The house was built to last.

I never completed plans for my dream house. I sketched out a few thoughts and read a lot of house plan magazines. Sometimes, I gave that as a sketching assignment for my students-draw your dream house.

It also came in handy for the writing assignment that helps you to remember things-Mapping. In that activity, you simply start with a big piece of paper and something to draw with-marker, crayon, pencil, etc. Think of a place that you remember and try to remember a room in that place. Draw a floorplan of that room.
Pretty soon, you will start remembering details and can draw a floor plan of the entire home or building. Besides physical features, memories will start to flow.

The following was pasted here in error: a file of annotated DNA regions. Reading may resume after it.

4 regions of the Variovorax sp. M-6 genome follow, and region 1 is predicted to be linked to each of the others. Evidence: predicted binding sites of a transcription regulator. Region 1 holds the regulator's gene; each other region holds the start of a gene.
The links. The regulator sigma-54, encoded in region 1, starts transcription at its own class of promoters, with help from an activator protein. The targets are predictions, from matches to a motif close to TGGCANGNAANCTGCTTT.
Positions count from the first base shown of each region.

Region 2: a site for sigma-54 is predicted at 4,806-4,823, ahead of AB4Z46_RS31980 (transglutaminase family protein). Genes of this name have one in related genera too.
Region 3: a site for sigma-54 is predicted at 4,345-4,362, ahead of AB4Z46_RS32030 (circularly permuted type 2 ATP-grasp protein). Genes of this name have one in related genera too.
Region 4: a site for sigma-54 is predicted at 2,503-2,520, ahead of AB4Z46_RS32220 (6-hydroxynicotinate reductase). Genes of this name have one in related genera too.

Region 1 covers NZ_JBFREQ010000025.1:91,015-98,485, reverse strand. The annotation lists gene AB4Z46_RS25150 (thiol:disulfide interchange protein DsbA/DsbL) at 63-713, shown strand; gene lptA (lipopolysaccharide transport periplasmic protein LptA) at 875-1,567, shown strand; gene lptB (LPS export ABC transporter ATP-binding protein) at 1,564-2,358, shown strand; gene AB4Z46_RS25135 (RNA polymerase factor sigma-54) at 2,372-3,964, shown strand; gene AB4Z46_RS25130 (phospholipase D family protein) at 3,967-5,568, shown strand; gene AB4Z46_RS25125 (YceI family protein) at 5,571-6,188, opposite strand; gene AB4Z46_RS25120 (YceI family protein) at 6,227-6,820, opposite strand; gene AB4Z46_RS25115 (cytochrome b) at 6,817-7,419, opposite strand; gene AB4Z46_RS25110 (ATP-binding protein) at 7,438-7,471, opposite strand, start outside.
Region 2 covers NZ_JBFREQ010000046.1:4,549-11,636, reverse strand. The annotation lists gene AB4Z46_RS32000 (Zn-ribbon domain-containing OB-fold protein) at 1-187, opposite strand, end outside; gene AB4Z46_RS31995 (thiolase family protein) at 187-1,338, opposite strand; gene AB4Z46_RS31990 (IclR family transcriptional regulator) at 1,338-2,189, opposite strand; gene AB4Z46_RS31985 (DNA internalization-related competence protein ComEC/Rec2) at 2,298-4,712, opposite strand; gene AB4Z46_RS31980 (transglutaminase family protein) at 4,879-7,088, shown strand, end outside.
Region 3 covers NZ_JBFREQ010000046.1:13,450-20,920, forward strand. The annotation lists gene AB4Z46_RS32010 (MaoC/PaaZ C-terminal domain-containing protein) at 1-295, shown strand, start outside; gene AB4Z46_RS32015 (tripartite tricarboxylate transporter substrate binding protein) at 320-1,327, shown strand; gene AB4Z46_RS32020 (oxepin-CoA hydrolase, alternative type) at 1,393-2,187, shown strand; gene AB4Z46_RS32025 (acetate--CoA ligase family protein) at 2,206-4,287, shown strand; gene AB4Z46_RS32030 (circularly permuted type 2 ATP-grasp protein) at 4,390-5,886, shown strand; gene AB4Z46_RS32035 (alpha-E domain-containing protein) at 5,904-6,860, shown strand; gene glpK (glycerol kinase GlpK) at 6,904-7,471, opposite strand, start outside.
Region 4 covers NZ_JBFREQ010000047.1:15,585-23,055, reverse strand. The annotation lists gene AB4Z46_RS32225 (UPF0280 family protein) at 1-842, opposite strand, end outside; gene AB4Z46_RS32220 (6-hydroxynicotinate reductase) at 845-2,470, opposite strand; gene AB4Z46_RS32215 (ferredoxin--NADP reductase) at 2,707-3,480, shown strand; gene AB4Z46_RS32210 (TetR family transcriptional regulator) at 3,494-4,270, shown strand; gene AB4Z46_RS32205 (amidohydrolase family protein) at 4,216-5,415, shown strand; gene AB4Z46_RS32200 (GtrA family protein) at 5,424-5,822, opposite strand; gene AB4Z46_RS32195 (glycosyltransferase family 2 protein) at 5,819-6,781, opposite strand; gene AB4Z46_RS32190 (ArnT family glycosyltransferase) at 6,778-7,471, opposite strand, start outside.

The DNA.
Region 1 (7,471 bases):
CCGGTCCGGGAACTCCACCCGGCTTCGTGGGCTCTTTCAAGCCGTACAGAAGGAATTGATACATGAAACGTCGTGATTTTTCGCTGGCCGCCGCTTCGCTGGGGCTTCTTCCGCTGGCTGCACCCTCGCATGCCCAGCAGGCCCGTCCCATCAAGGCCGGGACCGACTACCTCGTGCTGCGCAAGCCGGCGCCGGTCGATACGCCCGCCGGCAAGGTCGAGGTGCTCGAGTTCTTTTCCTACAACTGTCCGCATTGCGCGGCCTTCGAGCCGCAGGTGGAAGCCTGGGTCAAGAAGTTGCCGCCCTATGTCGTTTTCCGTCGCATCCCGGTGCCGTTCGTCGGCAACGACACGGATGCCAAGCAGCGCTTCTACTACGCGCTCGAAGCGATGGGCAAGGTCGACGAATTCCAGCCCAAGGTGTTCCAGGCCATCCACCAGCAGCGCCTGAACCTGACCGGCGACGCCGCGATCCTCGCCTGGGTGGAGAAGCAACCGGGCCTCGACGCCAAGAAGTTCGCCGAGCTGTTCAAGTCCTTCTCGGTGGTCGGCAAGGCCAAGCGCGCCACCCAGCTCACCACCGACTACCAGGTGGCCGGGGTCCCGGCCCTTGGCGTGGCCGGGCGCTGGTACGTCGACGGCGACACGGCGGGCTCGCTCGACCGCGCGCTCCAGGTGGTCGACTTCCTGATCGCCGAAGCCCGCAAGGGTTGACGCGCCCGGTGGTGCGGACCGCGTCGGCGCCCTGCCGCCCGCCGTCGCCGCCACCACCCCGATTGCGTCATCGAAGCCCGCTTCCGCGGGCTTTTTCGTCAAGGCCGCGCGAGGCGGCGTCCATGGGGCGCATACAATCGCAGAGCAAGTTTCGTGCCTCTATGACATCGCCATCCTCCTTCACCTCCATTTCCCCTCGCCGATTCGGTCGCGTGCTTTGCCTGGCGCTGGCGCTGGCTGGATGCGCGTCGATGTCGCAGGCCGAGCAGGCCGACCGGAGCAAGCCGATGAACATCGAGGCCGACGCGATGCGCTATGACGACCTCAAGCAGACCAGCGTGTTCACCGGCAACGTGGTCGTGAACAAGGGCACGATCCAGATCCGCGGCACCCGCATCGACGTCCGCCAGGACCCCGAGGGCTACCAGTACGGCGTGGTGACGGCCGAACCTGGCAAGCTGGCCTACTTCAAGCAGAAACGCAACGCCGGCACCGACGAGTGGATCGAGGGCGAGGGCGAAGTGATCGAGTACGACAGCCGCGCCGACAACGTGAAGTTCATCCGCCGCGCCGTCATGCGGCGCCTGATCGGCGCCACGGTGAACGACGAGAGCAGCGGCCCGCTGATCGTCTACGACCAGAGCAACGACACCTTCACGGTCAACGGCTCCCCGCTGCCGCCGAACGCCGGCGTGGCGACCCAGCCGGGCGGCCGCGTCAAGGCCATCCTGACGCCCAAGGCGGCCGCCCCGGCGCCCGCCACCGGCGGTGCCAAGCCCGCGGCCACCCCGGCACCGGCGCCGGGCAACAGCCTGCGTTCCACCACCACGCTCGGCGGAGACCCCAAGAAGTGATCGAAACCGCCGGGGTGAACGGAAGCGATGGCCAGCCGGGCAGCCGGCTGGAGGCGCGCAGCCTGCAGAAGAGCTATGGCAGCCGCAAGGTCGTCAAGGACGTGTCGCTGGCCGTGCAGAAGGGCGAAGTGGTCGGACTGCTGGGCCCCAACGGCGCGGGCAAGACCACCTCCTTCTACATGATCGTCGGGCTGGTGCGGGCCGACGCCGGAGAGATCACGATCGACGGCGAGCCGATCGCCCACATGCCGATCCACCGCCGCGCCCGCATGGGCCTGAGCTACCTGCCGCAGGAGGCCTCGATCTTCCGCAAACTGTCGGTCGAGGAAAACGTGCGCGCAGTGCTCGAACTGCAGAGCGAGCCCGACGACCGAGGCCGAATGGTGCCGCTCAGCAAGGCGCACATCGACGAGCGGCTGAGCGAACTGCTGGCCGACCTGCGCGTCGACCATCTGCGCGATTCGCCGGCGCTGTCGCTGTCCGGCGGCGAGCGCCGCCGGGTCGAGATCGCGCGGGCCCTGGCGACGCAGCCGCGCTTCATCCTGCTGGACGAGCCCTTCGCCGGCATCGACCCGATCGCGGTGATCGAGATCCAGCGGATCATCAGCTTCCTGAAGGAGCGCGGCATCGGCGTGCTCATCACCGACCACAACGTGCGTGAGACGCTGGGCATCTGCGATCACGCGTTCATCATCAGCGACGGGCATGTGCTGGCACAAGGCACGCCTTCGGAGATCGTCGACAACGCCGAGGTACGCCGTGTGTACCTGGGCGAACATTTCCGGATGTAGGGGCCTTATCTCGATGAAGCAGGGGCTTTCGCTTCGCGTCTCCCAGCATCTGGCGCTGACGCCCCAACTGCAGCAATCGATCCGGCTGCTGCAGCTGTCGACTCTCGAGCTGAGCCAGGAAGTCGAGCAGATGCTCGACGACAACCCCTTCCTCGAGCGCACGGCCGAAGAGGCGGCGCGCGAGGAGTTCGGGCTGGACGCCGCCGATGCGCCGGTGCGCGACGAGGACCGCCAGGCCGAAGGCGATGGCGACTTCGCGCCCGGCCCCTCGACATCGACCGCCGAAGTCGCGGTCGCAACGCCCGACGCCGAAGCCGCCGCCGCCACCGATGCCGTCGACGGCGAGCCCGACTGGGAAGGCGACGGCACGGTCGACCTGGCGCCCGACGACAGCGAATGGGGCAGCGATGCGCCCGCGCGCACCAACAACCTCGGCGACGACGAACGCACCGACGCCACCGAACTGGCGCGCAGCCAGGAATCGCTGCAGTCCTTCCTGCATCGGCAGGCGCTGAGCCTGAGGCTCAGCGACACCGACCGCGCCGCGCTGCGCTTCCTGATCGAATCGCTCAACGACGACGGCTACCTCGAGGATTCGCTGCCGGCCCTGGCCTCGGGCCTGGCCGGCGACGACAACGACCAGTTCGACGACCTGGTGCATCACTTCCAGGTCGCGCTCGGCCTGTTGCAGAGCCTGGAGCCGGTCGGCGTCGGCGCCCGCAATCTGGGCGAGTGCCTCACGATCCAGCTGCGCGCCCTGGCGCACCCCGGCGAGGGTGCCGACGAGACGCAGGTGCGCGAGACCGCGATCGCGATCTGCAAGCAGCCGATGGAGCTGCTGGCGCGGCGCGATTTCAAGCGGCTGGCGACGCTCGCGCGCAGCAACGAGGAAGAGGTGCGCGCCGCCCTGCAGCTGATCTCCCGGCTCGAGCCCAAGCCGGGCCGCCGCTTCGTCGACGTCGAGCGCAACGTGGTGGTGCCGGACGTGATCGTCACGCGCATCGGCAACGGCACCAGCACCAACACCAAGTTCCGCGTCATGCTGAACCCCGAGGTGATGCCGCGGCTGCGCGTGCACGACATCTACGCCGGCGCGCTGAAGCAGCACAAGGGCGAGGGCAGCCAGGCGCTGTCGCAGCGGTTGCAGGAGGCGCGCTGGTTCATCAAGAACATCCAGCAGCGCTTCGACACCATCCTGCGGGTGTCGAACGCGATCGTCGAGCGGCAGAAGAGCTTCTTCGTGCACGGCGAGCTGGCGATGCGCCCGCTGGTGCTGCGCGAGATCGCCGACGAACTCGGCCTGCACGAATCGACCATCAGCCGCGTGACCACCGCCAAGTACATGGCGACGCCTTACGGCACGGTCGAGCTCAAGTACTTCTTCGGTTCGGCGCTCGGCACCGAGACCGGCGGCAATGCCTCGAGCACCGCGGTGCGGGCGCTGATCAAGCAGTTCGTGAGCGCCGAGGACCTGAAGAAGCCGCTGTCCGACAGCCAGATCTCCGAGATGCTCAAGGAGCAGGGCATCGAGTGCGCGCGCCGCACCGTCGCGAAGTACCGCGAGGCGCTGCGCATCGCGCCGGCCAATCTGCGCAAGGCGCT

In the above sketch, I showed someone putting a pan of cookies in a built in oven. This was part of an image I had for a dream home. A built in oven at the end of counters in an open kitchen. The counters would be in a u-shape and lined with glass bricks to let light flow across the counters. Opposite the built in oven, there would be a large island or work table, stove top, sink. Haven't worked out the rest of it yet. Sliding glass doors would open out onto a patio. Not sure if that would be a sitting area or dining area, though.
I've had that kitchen image in mind for years, so I thought I would put it on paper.
I'll have to be content with my fairly big kitchen in my mobile home, though.
I don't draw dream houses anymore. I do draw memories, though. Especially things that I don't have a photograph of .


Watch the tv program "Texas Country Reporter" in February. You can look them up on the internet to find a station near you. Locally, we get them on KCEN and KMAY.